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Molecular Epidemiologic Study of a Methicillin-resistant Staphylococcus aureus Outbreak at a Newborn Nursery and Neonatal Intensive Care Unit

  • Kang, Hyun Mi (Department of Pediatrics, College of Medicine, The Catholic University of Korea) ;
  • Park, Ki Cheol (Clinical Research Institute, Daejeon St. Mary's Hospital, College of Medicine, The Catholic University of Korea) ;
  • Lee, Kyung-Yil (Department of Pediatrics, College of Medicine, The Catholic University of Korea) ;
  • Park, Joonhong (Department of Laboratory Medicine, College of Medicine, The Catholic University of Korea) ;
  • Park, Sun Hee (Division of Infectious Diseases, Department of Internal Medicine, College of Medicine, The Catholic University of Korea) ;
  • Lee, Dong-Gun (Division of Infectious Diseases, Department of Internal Medicine, College of Medicine, The Catholic University of Korea) ;
  • Kim, Jong-Hyun (Department of Pediatrics, College of Medicine, The Catholic University of Korea)
  • Received : 2019.07.03
  • Accepted : 2019.11.10
  • Published : 2019.12.25

Abstract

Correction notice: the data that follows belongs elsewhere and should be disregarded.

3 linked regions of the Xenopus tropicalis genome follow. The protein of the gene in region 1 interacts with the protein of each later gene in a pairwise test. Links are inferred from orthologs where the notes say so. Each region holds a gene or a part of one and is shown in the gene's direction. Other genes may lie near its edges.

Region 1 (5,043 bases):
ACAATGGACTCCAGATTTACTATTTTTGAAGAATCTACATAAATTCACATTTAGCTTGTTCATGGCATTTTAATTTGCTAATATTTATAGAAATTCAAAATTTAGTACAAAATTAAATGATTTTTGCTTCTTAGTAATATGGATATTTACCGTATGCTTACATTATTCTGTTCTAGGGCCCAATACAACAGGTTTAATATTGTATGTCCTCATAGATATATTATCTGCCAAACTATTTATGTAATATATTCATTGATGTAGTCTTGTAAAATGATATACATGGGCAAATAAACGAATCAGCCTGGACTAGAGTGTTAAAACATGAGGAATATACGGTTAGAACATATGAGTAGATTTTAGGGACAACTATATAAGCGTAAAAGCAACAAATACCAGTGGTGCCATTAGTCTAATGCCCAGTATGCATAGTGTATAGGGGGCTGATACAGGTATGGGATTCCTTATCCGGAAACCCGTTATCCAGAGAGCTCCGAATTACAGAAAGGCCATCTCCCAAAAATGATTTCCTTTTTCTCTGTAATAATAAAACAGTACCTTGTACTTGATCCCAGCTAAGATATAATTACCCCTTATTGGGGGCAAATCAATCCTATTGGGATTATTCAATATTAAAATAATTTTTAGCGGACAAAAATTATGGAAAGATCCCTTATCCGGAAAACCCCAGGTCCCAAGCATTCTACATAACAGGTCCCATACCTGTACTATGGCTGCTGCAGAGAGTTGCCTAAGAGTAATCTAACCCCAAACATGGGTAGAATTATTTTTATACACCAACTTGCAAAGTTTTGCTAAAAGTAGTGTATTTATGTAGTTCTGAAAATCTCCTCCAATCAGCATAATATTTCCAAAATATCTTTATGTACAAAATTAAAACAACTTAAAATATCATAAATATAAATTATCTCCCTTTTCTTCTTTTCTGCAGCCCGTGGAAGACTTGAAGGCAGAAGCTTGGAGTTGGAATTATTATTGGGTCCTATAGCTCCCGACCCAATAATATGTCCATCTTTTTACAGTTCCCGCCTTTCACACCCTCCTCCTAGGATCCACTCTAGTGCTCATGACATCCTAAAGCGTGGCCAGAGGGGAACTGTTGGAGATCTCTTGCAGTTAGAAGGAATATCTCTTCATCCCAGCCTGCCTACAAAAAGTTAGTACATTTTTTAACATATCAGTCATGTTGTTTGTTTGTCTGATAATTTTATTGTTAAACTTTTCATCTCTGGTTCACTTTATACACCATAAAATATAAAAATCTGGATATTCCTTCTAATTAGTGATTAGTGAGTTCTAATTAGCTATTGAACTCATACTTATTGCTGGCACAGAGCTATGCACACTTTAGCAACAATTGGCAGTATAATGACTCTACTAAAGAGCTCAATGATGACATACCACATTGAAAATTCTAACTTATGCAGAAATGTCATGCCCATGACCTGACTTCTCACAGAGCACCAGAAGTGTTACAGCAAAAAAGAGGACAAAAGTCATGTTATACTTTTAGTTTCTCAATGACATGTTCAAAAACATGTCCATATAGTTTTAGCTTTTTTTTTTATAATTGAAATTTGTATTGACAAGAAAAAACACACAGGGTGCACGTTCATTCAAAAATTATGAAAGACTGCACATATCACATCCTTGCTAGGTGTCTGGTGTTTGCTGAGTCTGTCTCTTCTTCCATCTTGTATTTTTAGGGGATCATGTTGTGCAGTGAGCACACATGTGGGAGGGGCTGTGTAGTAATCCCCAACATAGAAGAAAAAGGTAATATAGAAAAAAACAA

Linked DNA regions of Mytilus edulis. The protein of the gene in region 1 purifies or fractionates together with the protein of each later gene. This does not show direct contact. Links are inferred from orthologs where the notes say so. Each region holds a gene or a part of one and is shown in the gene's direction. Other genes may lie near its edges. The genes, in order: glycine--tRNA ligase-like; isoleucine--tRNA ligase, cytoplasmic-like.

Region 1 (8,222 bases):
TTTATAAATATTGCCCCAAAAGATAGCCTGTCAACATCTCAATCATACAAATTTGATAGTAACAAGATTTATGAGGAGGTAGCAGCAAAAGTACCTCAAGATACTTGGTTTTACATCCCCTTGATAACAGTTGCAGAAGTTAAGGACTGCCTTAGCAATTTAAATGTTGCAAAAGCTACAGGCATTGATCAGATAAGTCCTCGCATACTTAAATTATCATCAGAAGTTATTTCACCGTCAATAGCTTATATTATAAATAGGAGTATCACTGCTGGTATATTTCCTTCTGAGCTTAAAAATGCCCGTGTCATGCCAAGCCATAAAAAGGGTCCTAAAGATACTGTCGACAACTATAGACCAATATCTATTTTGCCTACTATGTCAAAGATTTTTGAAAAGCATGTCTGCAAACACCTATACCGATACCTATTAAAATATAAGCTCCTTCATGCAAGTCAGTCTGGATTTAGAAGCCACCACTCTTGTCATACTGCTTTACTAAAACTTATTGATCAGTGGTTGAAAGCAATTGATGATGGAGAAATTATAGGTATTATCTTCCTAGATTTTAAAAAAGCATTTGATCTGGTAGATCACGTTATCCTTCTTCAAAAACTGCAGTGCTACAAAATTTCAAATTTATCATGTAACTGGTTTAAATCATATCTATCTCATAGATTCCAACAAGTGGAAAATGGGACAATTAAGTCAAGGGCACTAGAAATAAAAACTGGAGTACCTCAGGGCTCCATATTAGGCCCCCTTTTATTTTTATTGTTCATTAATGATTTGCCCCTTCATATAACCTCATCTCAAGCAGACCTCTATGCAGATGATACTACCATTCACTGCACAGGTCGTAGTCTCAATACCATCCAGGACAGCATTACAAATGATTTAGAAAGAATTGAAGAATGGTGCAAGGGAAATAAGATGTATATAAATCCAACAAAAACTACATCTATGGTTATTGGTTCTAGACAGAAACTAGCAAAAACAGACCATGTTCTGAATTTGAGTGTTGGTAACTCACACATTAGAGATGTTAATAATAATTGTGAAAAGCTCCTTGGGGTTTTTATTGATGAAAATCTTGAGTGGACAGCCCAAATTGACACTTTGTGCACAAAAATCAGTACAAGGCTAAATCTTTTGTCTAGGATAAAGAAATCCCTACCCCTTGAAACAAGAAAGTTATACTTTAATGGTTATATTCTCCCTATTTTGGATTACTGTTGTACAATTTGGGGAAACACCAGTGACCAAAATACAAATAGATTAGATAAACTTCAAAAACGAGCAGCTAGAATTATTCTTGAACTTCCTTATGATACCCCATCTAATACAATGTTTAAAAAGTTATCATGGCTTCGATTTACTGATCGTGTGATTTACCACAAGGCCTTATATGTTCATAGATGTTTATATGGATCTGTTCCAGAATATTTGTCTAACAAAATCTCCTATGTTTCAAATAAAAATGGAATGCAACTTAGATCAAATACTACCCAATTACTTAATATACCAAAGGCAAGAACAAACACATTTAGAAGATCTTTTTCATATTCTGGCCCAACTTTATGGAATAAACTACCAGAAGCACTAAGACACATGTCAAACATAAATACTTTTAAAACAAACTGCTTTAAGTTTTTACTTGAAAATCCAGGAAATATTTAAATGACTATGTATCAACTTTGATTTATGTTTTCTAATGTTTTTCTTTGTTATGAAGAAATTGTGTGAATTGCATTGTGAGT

Purpose: This study aimed to investigate the molecular epidemiology of a methicillin-resistant Staphylococcus aureus (MRSA) outbreak at a newborn nursery and neonatal intensive care unit (NICU). Methods: During the outbreak, from August to September 2017, MRSA isolates collected from neonates and medical staff underwent genotyping and screened for virulence factors. Antibiotic susceptibilities were tested. Results: During the study period, 41 neonates were admitted at the nursery (n=27) and NICU (n=14). Of these, 7 had MRSA infections (skin infection [n=6] and sepsis [n=1]) and 4 were colonized with MRSA. Associated medical staff (n=32) were screened; three were nasal MRSA carriers. Staphylococcal chromosomal cassette mec (SCCmec) type II, sequence type (ST) 89, spa type t375 was found to be the skin infection outbreak causing strain, with multi-drug resistance including low-level mupirocin resistance. SCCmec type IVa, ST 72, and a novel spa type designated t17879, was the cause of MRSA sepsis. Many different types of MRSA were colonized on the neonates; however, SCCmec type IVa, ST 72, spa type t664 was colonized in both neonates and a NICU nurse. All MRSA isolates from colonized infants were positive for the Panton-Valentine leukocidin (PVL) toxin gene. Conclusions: The strain causing an outbreak of skin infections had multi-drug resistance. Also, MRSA colonized in the neonates were found to carry the PVL toxin gene. Because different strains are present during an outbreak, molecular epidemiologic studies are important to identify the outbreak strain and colonized strains which aid in effective control and prevention of future MRSA outbreaks.

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